To paper or not to paper. That is the question.
Whether ‘tis nobler in the mind to suffer
The slings and arrows of outrageous filth
Or to take arms against a sea of germs
And by papering end them.
If you’re a germaphobe like me, the answer is to not only paper, but to practically paper mâché the entire toilet before your delicate bum makes a touchdown.
I always paper in public restrooms. I’m talking two minutes of carefully placing strips all around the seat. Sure, they have those newfangled paper protectors with the shoe-horn like centers. But I’ve yet to find one that covers the entire seat and doesn’t slowly start sinking into the bowl before I even sit, threatening dangerous outer-derriere-to-seat contact.
So I have two papering techniques ― one for the average restroom and one for the extremely questionable truck-stop, bar or fast food restroom.
The usual technique involves two horizontal strips at the front and back of the seat and two strips on both the left and right side, overlapping to cover both the inside and outside rim.
The more involved technique requires 12-20 single strips around the entire toilet, arranged like spokes on a wheel ― when I want to make sure that even my pants cannot accidentally brush against any part of the entire fixture. It’s quite time-consuming.
Each time I use a restroom, I ask myself how many unknown and unidentified butts of questionable character have frequented the same seat … and make a quick judgment call.
Now, obviously, I don’t paper in my own home. Only three butts touch those seats, and one of them is mine. If a guest is using the potty, they are someone who I am close enough to invite inside, which automatically deems them butt worthy. Likewise, if I throw a party at my home, I don’t paper the seat, because I know those people. Their butts are just one degree of separation from my own.
Or are they?
What about “plus ones?” I don’t know their butt worthiness. And yet, I’ve never questioned this before.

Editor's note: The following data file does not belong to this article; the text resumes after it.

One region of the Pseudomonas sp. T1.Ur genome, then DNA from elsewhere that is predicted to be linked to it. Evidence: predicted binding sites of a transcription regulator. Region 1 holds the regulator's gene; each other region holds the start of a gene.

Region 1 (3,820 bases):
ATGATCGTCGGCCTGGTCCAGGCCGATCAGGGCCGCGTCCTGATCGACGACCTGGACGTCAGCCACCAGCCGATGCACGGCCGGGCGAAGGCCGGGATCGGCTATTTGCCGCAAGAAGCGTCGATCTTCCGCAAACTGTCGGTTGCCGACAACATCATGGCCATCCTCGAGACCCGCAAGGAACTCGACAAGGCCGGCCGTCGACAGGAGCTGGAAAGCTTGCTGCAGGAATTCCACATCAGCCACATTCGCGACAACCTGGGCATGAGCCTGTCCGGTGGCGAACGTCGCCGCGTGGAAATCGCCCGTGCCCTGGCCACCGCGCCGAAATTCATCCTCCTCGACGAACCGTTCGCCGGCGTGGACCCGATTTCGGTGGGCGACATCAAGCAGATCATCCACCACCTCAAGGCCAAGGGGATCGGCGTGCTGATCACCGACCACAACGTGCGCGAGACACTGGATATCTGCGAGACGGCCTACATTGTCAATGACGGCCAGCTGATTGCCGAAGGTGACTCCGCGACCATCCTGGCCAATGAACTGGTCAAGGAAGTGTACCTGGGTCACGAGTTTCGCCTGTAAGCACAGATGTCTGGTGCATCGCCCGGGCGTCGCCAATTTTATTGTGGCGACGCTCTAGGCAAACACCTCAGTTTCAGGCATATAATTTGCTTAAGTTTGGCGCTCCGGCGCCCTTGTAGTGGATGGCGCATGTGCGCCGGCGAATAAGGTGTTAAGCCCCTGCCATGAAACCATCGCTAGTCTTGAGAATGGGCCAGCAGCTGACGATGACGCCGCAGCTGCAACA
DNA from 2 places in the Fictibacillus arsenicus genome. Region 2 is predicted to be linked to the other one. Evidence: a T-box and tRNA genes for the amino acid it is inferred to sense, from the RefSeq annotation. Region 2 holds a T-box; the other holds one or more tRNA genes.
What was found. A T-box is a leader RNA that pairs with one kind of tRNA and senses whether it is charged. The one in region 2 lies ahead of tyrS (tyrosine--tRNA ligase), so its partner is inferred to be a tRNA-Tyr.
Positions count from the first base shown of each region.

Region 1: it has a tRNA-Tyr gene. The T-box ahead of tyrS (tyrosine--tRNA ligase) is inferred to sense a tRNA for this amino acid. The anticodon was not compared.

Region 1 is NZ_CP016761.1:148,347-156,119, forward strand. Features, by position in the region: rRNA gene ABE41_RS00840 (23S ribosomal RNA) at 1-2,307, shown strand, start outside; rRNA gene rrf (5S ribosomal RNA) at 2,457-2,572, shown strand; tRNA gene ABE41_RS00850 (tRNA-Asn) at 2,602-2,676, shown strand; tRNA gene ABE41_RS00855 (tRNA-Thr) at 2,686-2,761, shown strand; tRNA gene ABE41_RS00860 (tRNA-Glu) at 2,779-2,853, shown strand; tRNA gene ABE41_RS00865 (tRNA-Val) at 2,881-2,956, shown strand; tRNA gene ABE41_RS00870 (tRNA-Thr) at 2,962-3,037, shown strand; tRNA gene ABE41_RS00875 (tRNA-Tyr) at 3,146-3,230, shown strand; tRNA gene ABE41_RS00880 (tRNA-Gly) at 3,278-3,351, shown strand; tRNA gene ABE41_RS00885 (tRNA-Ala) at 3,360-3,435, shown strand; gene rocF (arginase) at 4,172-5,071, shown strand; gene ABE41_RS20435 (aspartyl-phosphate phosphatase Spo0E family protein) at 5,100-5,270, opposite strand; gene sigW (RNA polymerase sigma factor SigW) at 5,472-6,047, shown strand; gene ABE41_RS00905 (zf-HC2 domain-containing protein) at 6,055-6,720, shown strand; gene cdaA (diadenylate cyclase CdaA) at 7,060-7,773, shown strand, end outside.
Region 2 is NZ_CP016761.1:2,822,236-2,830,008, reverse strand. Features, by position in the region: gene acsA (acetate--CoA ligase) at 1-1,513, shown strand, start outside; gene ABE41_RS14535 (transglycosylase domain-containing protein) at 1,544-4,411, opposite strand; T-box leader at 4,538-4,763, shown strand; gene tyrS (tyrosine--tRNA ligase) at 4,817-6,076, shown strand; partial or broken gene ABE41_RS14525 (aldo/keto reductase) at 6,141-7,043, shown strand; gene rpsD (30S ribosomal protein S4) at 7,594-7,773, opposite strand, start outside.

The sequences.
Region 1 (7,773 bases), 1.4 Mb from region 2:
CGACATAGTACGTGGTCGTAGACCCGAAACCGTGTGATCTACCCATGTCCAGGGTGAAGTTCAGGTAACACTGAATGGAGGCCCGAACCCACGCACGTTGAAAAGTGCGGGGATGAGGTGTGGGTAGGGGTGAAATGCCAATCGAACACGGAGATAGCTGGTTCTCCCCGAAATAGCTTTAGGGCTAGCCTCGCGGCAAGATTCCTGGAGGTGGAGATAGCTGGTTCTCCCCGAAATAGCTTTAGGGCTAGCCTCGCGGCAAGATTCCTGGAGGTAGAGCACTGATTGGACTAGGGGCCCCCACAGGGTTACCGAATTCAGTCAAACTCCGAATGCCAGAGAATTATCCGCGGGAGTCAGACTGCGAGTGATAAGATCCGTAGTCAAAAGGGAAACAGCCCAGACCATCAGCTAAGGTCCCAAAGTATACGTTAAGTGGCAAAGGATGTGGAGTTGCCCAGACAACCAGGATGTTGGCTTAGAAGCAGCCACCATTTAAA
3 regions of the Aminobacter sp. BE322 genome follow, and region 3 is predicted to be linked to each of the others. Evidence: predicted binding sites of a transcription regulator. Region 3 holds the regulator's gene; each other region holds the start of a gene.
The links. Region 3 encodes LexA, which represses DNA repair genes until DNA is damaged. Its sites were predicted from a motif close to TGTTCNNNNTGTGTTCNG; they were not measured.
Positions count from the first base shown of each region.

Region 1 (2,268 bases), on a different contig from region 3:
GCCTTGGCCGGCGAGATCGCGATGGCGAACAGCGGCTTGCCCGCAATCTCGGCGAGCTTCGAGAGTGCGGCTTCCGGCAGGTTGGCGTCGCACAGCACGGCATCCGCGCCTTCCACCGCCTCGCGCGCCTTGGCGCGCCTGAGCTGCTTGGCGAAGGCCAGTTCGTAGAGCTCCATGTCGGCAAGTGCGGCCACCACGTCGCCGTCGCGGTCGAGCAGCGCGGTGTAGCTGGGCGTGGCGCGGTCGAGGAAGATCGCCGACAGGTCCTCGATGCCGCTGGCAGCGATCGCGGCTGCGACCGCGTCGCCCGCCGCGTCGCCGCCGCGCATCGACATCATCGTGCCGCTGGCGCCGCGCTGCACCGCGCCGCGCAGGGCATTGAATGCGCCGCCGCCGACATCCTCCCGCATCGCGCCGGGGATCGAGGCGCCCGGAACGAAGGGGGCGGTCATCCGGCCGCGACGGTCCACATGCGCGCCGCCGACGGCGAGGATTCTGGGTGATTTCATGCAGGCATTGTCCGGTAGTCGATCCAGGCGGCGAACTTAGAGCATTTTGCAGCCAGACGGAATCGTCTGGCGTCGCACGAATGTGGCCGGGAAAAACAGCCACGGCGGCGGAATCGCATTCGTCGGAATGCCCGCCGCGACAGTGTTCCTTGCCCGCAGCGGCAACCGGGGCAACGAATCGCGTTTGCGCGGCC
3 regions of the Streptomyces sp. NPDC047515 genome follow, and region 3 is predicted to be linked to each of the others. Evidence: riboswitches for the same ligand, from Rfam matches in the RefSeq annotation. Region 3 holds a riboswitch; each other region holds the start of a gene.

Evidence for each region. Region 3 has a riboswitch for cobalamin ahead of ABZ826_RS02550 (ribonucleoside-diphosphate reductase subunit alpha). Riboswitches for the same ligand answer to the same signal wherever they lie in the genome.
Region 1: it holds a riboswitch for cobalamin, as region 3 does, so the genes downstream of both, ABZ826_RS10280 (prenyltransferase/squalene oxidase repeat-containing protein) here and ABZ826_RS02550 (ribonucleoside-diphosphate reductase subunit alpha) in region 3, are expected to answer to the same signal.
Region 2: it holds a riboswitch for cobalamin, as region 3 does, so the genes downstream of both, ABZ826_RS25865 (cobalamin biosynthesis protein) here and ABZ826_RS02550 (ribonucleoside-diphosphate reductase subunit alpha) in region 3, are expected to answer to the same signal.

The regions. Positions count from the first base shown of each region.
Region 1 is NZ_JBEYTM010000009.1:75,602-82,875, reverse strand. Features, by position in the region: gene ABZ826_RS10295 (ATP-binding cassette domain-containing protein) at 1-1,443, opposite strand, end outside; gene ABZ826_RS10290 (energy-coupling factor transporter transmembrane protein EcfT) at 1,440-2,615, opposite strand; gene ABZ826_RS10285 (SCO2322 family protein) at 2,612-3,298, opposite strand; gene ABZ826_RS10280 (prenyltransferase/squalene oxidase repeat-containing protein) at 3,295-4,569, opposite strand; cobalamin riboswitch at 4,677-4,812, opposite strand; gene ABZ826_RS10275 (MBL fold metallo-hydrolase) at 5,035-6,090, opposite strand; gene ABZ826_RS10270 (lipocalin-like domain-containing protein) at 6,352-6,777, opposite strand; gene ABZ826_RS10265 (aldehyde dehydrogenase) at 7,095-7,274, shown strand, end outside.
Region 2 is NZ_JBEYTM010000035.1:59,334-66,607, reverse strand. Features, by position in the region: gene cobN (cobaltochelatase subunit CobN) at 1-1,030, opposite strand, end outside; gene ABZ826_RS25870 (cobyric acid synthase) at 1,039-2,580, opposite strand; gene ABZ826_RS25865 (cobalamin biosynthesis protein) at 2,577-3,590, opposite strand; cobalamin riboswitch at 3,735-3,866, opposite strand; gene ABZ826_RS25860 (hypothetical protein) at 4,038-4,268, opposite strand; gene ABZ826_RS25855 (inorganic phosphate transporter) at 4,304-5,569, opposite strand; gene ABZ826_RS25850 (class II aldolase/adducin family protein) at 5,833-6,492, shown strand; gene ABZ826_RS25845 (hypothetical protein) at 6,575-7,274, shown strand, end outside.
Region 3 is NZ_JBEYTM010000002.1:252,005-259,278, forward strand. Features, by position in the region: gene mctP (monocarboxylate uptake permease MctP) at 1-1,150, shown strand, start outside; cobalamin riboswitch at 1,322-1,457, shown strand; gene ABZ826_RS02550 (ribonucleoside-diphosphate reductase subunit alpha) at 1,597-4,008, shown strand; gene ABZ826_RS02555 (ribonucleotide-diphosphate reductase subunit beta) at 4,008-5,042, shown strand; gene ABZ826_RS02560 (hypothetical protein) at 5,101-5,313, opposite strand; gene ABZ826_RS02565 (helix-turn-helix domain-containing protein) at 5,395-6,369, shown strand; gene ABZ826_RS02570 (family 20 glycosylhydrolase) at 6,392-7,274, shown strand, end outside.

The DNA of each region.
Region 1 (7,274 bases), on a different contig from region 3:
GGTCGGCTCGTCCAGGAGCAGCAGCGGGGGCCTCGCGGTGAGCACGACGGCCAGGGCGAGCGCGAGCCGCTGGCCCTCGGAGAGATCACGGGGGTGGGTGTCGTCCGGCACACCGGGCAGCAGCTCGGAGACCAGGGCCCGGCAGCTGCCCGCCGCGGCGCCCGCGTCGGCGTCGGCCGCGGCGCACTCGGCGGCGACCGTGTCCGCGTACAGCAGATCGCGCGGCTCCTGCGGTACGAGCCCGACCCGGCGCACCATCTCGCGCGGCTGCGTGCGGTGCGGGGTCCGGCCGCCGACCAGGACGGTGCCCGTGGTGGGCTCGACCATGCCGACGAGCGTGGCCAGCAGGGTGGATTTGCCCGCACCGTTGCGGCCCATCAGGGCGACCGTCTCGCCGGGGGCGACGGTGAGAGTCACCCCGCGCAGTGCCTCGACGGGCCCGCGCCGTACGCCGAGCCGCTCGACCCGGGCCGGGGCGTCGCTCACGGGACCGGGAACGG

Now we’re getting into some gray area. What about at a friend’s house? Do I really know who my friends are inviting over to use their toilets? No, I don’t. And yet, by manner of association, I figure that if I’m close enough with you to be using the toilet in your home, the other people you have over are also butt worthy. So I don’t mirror my OCD papering behavior in the homes of others. They are not public restrooms.
In fact, some of my friends have cleaning ladies, so I know the toilets are being scrubbed on a regular basis. They’re probably cleaner than my own.
But what if there is a party at a friend’s house? I likely won’t know all the guests. Now the butts sitting on those seats are two degrees of separation from my own. And yet, I never paper at a party … which leads me to believe I’m a heinie hypocrite.
So how many guests is too many? How many guests need to be invited into a home, before one needs to paper? A small dinner party at a friend’s place has a limited number of guests. I don’t usually paper, even if I don’t know anyone. Why is that? Do I figure the odds are on my side, because it’s a small crowd? Do these butts come highly recommended, because we have a mutual acquaintance? Does sharing some chicken cordon bleu and a bottle of merlot deem someone butt-worthy?